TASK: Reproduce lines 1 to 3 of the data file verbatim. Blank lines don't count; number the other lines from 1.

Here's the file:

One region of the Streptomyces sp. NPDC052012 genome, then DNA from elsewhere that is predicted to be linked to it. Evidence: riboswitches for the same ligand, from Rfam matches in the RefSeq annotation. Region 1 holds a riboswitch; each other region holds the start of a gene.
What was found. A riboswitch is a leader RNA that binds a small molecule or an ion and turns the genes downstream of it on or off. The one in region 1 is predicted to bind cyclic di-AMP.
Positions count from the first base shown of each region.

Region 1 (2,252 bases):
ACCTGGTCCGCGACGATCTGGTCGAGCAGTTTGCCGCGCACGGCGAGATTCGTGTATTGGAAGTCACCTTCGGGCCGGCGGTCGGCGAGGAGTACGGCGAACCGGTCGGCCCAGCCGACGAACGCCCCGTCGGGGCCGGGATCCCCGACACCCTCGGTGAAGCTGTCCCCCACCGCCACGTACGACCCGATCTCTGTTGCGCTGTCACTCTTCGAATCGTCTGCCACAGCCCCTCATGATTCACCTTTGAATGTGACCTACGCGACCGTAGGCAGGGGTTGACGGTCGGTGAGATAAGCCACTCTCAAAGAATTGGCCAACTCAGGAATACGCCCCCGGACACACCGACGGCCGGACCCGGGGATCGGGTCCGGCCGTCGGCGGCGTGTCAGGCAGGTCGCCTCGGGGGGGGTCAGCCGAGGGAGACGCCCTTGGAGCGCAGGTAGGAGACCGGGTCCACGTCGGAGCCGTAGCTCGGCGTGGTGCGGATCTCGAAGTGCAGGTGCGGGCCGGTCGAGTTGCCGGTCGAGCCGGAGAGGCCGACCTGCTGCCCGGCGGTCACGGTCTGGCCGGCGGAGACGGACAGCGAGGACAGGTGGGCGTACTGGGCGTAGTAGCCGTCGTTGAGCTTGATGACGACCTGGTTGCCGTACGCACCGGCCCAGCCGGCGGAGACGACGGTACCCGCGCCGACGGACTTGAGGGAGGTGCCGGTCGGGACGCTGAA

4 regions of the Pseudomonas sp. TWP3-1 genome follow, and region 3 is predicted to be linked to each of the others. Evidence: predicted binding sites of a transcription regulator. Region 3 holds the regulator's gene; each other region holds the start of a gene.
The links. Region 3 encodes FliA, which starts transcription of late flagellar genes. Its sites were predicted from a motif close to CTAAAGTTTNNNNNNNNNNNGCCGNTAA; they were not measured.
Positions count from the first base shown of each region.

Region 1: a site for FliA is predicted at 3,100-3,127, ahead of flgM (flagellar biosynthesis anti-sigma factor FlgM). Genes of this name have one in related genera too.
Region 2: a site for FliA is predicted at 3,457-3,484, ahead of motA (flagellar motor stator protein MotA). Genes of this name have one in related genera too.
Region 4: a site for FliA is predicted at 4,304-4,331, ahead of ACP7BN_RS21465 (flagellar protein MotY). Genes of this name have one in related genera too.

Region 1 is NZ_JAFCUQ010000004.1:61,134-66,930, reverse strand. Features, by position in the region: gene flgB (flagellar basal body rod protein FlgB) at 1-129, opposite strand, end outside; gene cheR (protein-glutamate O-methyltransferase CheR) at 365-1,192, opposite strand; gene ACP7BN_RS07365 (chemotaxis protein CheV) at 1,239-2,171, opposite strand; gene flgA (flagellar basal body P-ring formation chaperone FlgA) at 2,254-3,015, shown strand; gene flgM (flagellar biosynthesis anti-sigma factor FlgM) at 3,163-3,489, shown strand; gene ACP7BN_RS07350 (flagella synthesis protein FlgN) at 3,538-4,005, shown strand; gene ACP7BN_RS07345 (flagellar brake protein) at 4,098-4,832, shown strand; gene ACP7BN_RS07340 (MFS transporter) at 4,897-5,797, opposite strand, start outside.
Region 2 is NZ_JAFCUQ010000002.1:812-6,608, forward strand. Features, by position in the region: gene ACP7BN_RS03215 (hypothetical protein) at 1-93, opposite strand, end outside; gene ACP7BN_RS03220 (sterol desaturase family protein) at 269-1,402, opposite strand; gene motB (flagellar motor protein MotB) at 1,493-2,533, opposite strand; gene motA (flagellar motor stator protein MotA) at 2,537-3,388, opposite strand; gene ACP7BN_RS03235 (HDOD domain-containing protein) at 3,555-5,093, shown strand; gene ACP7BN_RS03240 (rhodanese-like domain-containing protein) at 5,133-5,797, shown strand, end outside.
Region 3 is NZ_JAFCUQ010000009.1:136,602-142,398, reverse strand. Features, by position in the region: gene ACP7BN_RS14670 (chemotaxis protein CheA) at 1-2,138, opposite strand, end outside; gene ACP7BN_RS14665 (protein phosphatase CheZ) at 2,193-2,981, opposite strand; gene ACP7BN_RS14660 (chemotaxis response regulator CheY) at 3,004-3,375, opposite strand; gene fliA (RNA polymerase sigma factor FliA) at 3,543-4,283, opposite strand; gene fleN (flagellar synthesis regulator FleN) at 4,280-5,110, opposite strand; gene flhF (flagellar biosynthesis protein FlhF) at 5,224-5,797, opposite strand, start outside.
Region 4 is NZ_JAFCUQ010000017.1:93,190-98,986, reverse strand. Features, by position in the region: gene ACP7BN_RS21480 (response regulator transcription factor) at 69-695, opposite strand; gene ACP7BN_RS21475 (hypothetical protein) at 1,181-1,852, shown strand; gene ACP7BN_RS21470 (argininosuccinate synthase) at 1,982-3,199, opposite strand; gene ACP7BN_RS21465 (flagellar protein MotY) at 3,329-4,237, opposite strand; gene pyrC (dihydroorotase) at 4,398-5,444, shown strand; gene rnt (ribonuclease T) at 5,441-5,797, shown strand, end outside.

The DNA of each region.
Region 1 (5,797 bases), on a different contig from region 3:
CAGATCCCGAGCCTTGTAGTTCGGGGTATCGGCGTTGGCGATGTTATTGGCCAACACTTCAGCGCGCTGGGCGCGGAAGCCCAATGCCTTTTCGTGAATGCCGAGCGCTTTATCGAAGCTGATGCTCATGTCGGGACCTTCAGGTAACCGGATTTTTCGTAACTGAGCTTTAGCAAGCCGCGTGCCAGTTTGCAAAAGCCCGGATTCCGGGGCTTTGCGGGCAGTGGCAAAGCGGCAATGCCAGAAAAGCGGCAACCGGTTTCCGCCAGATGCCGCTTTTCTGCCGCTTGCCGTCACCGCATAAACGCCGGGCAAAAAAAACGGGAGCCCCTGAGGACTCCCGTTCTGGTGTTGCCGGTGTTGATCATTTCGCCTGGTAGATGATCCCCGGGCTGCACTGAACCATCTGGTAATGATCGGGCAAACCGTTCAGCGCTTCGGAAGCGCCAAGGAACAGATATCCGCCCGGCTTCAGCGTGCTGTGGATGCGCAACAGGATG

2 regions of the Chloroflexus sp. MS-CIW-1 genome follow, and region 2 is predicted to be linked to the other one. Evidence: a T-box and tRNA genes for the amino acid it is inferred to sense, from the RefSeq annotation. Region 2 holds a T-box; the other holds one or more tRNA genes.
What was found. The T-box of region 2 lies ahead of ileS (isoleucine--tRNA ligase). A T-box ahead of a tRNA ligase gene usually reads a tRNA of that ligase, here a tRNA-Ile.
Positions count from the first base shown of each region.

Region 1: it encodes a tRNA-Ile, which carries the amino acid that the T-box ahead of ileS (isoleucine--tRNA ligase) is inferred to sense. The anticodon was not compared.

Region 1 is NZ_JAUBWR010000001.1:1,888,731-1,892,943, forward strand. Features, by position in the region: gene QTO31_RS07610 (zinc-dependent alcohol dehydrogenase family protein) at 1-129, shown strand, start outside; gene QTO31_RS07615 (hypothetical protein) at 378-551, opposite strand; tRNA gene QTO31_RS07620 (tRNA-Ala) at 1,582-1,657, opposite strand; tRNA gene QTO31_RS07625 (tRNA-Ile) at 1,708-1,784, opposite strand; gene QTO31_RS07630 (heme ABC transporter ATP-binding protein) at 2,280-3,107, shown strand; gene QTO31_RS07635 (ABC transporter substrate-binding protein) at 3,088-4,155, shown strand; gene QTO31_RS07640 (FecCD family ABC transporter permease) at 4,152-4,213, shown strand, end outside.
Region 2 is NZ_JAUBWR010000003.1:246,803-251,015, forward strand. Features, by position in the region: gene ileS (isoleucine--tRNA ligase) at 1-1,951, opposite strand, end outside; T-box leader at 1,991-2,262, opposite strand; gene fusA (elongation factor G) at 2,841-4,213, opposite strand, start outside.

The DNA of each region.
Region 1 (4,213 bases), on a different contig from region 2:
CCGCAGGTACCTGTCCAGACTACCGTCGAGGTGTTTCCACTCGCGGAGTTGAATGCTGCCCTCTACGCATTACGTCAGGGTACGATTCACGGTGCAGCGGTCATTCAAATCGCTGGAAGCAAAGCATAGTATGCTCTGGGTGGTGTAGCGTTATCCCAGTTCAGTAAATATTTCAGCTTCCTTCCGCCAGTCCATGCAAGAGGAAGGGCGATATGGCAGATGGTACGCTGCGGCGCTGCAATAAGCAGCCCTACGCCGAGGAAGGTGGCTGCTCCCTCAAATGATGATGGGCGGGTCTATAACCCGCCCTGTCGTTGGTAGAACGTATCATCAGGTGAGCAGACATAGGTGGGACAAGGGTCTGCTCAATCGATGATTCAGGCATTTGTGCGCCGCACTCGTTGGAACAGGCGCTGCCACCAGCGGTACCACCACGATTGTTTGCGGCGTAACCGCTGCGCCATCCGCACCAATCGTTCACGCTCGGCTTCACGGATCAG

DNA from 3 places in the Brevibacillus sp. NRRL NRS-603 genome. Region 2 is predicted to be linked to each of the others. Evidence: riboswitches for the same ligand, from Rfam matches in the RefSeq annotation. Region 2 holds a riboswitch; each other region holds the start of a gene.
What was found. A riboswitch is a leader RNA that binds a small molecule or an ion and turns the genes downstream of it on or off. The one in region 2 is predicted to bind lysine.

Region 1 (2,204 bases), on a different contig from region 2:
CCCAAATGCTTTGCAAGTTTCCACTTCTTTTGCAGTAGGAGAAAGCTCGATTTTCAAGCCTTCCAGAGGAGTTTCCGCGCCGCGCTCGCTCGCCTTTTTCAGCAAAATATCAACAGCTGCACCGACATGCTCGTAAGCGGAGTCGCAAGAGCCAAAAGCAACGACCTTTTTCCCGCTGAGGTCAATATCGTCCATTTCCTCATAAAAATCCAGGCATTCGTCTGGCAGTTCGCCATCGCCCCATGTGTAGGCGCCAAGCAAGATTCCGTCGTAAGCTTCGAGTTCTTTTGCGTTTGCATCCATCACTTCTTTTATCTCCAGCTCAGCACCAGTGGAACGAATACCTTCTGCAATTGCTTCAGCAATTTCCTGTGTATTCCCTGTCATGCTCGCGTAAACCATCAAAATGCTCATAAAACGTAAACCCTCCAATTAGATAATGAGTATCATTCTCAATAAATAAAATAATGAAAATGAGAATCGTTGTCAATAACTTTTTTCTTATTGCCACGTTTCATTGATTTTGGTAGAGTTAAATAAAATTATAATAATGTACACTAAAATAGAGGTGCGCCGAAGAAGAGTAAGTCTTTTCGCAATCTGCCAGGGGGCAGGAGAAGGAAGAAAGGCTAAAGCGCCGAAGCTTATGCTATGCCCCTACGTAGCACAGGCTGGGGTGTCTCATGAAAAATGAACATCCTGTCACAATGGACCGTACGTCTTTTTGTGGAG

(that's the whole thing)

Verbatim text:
One region of the Streptomyces sp. NPDC052012 genome, then DNA from elsewhere that is predicted to be linked to it. Evidence: riboswitches for the same ligand, from Rfam matches in the RefSeq annotation. Region 1 holds a riboswitch; each other region holds the start of a gene.
What was found. A riboswitch is a leader RNA that binds a small molecule or an ion and turns the genes downstream of it on or off. The one in region 1 is predicted to bind cyclic di-AMP.
Positions count from the first base shown of each region.